Will Rogers

Actor, Vaudevillian, Circus performer
A folksy humorist and political pundit whose homespun philosophy and irreverent wit struck a deep nerve in the public consciousness, Will Rogers became one of the most beloved performers in the nation on radio, film and ... Read more »
Born: 11/04/1879 in Indian Territory, Oklahoma, USA

Filmography

Actor (4)

House 2006 (Tv Show)

Actor

Martial Law 1999 - 2000 (Tv Show)

Actor

Happy Days 1930 (Movie)

(Actor)

They Had to See Paris 1928 (Movie)

Mike Peters (Actor)
Sound (3)

Dead at 21 1993 - 1994 (TV Show)

ADR

Love, Cheat & Steal 1994 (Movie)

ADR recordist (ADR)

Love, Cheat & Steal (TV Show)

ADR
Writer (1)

Married... With Children 1988 - 1989, 1999 - 2000 (Tv Show)

From Story
Producer (1)

Blackwater (TV Show)

Producer
Editor (1)

Blackwater (TV Show)

Editor

Biography

A folksy humorist and political pundit whose homespun philosophy and irreverent wit struck a deep nerve in the public consciousness, Will Rogers became one of the most beloved performers in the nation on radio, film and the stage. Rogers first rose to stardom in Wild West shows and on the Broadway stage with the Ziegfeld Follies, where he showcased his exceptional lariat and horse riding skills while delivering humorous monologues about the day's headlines. Because of his immense popularity in New York, Hollywood naturally came calling and Rogers moved to the West Coast to start a film career. Though he made 48 films during the silent era, Rogers was unable to fully project the folky charm he easily conveyed in his monologues. He left the film business in 1927 for a short time and focused on world travel, becoming an avid advocate of commercial air service, which he expressed in his daily newspaper column and later on his popular radio show. Rogers returned to films in the sound era and found great success basically playing variations of himself in comedies like "They Had to See Paris" (1929), "A Connecticut Yankee" (1931), "The State Fair" (1933) and "Doctor Bull" (1934). But his love of aviation led to Rogers' untimely death in an airplane accident in Alaska in 1935, leaving a country bereft and without its voice of small-town individualism in opposition to big business, mechanization, politicians and hypocrisy.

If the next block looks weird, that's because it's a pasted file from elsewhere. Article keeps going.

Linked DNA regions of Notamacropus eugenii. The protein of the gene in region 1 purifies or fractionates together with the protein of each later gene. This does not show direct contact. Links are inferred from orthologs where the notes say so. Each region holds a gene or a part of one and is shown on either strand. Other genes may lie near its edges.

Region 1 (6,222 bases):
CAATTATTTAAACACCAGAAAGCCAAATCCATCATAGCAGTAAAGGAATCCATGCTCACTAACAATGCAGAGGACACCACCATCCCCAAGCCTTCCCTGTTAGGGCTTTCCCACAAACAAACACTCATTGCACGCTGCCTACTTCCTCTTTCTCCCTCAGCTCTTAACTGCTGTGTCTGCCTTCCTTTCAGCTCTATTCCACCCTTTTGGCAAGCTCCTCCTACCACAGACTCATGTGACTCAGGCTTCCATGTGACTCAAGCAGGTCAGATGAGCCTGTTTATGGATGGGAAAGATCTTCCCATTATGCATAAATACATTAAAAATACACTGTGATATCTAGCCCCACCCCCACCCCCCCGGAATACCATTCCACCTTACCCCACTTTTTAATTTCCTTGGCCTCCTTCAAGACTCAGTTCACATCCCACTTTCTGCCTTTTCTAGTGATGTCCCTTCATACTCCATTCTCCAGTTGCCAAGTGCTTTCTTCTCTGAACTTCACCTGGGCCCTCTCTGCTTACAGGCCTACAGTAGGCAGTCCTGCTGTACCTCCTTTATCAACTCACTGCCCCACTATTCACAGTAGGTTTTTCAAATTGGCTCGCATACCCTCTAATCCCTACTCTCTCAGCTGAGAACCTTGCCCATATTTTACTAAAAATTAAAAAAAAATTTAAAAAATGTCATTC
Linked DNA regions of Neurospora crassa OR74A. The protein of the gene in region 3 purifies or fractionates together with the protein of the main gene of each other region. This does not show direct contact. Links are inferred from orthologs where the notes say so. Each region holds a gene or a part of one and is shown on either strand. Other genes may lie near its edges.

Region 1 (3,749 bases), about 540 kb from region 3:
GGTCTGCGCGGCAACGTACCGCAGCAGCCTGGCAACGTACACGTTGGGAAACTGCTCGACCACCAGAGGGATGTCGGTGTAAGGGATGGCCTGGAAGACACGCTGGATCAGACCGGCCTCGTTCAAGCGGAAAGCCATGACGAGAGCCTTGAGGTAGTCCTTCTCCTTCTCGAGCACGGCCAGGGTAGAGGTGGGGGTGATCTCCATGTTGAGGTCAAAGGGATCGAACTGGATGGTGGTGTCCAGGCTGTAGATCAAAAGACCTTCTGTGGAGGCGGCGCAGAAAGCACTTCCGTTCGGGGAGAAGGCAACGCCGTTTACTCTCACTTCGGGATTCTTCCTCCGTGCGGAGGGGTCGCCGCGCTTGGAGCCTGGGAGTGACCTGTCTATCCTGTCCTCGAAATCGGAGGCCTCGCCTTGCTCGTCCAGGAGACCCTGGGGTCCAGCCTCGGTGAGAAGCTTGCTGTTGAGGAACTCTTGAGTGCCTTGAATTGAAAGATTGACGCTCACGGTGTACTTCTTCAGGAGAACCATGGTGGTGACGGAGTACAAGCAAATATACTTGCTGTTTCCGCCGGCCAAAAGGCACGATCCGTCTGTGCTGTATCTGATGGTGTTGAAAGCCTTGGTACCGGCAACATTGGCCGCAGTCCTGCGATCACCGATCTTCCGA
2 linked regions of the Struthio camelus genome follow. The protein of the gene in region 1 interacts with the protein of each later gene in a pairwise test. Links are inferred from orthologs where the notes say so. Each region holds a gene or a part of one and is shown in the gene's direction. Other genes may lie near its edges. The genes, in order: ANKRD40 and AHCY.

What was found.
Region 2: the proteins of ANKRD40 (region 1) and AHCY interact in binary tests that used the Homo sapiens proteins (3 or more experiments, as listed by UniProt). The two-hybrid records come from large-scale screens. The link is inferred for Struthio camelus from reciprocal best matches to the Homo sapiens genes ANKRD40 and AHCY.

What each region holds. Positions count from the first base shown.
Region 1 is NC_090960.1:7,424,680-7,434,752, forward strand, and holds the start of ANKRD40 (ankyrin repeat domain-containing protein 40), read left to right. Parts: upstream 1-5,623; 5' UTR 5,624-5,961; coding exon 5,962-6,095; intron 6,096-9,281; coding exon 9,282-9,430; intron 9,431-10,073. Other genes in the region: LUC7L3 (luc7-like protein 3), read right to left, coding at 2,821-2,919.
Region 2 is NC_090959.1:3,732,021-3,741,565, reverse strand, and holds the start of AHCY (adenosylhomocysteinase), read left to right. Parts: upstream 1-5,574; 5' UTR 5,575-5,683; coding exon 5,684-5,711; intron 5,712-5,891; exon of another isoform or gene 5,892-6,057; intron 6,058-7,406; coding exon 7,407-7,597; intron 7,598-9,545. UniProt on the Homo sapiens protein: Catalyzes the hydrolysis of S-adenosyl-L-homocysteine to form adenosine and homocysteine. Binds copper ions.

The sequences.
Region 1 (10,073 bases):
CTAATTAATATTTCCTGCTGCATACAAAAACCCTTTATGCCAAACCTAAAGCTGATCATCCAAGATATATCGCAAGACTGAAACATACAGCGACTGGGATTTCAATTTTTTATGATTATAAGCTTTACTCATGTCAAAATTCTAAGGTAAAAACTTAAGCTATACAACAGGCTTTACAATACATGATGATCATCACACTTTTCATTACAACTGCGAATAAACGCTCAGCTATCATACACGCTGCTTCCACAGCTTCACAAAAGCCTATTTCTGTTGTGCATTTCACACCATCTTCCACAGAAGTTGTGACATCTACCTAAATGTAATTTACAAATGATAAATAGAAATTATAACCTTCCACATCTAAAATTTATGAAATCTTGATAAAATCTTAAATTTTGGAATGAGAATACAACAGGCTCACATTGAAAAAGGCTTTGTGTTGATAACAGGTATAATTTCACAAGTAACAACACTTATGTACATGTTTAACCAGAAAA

Relationships

Betty Blake

Wife
married in 1908 also from Oolagah, were Rogers was born

Mary Rogers

Daughter
born in 1913 died in 1989

Fred Rogers

Son
born c. 1917 died in 1920 of diptheria at age two

James Rogers

Son
born in 1915 as a child appeared with father in silent film, "Doubling for Romeo" (1921) had a brief career in films during the 1940s died in April 2000

Will Rogers

Son
born on October 20, 1911 in NYC former Oklahoma State Senator starred in the 1952 film biography, "The Story of Will Rogers" and played his father in "Look for the Silver Lining" (1949) and "The Eddie Cantor Story" (1953) committed suicide on July 10, 1993 at age 81

EDUCATION

Kemper Military Academy

Booneville , Mississippi

Willow Hassell School

Neosho , Missouri

Milestones

1935

Killed when the new motor of the Arctic sky cruiser piloted by aviator Wiley Post (who had twice flown around the globe--once alone) faltered and caused the plane to fall fifty feet head-on into a river bank; the two had left Fairbanks under poor weather

1929

Signed to long-term contract by Fox

1929

Made first talking feature film, "They Had to See Paris"

1928

Was in a plane accident in Las Vegas while on route to the Republican National Convention (June)

1927

Filmed "Tiptoes" in England

1924